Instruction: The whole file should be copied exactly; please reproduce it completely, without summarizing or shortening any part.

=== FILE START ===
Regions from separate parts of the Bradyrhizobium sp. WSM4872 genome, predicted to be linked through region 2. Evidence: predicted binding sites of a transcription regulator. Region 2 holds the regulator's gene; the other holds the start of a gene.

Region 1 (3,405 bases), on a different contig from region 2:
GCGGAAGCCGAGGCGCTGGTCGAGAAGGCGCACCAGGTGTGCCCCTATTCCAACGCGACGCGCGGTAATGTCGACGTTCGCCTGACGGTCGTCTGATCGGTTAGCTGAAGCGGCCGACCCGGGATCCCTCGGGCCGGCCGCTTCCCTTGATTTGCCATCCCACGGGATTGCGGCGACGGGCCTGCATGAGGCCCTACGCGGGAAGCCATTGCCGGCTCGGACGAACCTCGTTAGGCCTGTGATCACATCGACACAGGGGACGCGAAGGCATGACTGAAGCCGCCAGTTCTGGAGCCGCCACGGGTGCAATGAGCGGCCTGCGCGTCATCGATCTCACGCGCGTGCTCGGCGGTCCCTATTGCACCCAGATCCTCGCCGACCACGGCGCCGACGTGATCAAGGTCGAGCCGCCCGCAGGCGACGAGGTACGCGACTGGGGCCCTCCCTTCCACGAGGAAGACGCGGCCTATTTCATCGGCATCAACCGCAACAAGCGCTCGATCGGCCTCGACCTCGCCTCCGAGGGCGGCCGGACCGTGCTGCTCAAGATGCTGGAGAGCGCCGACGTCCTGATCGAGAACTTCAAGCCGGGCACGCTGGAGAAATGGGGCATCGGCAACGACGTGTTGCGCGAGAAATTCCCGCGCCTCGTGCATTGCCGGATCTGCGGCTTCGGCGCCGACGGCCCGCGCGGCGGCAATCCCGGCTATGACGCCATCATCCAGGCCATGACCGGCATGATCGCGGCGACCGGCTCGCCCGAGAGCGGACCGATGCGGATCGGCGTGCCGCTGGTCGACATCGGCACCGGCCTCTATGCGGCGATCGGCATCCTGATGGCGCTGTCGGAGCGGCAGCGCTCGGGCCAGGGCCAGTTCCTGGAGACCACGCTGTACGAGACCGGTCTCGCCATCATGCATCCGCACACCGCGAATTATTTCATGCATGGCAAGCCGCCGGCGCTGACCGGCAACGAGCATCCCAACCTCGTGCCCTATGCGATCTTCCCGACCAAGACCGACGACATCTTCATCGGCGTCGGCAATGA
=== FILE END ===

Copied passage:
Regions from separate parts of the Bradyrhizobium sp. WSM4872 genome, predicted to be linked through region 2. Evidence: predicted binding sites of a transcription regulator. Region 2 holds the regulator's gene; the other holds the start of a gene.

Region 1 (3,405 bases), on a different contig from region 2:
GCGGAAGCCGAGGCGCTGGTCGAGAAGGCGCACCAGGTGTGCCCCTATTCCAACGCGACGCGCGGTAATGTCGACGTTCGCCTGACGGTCGTCTGATCGGTTAGCTGAAGCGGCCGACCCGGGATCCCTCGGGCCGGCCGCTTCCCTTGATTTGCCATCCCACGGGATTGCGGCGACGGGCCTGCATGAGGCCCTACGCGGGAAGCCATTGCCGGCTCGGACGAACCTCGTTAGGCCTGTGATCACATCGACACAGGGGACGCGAAGGCATGACTGAAGCCGCCAGTTCTGGAGCCGCCACGGGTGCAATGAGCGGCCTGCGCGTCATCGATCTCACGCGCGTGCTCGGCGGTCCCTATTGCACCCAGATCCTCGCCGACCACGGCGCCGACGTGATCAAGGTCGAGCCGCCCGCAGGCGACGAGGTACGCGACTGGGGCCCTCCCTTCCACGAGGAAGACGCGGCCTATTTCATCGGCATCAACCGCAACAAGCGCTCGATCGGCCTCGACCTCGCCTCCGAGGGCGGCCGGACCGTGCTGCTCAAGATGCTGGAGAGCGCCGACGTCCTGATCGAGAACTTCAAGCCGGGCACGCTGGAGAAATGGGGCATCGGCAACGACGTGTTGCGCGAGAAATTCCCGCGCCTCGTGCATTGCCGGATCTGCGGCTTCGGCGCCGACGGCCCGCGCGGCGGCAATCCCGGCTATGACGCCATCATCCAGGCCATGACCGGCATGATCGCGGCGACCGGCTCGCCCGAGAGCGGACCGATGCGGATCGGCGTGCCGCTGGTCGACATCGGCACCGGCCTCTATGCGGCGATCGGCATCCTGATGGCGCTGTCGGAGCGGCAGCGCTCGGGCCAGGGCCAGTTCCTGGAGACCACGCTGTACGAGACCGGTCTCGCCATCATGCATCCGCACACCGCGAATTATTTCATGCATGGCAAGCCGCCGGCGCTGACCGGCAACGAGCATCCCAACCTCGTGCCCTATGCGATCTTCCCGACCAAGACCGACGACATCTTCATCGGCGTCGGCAATGA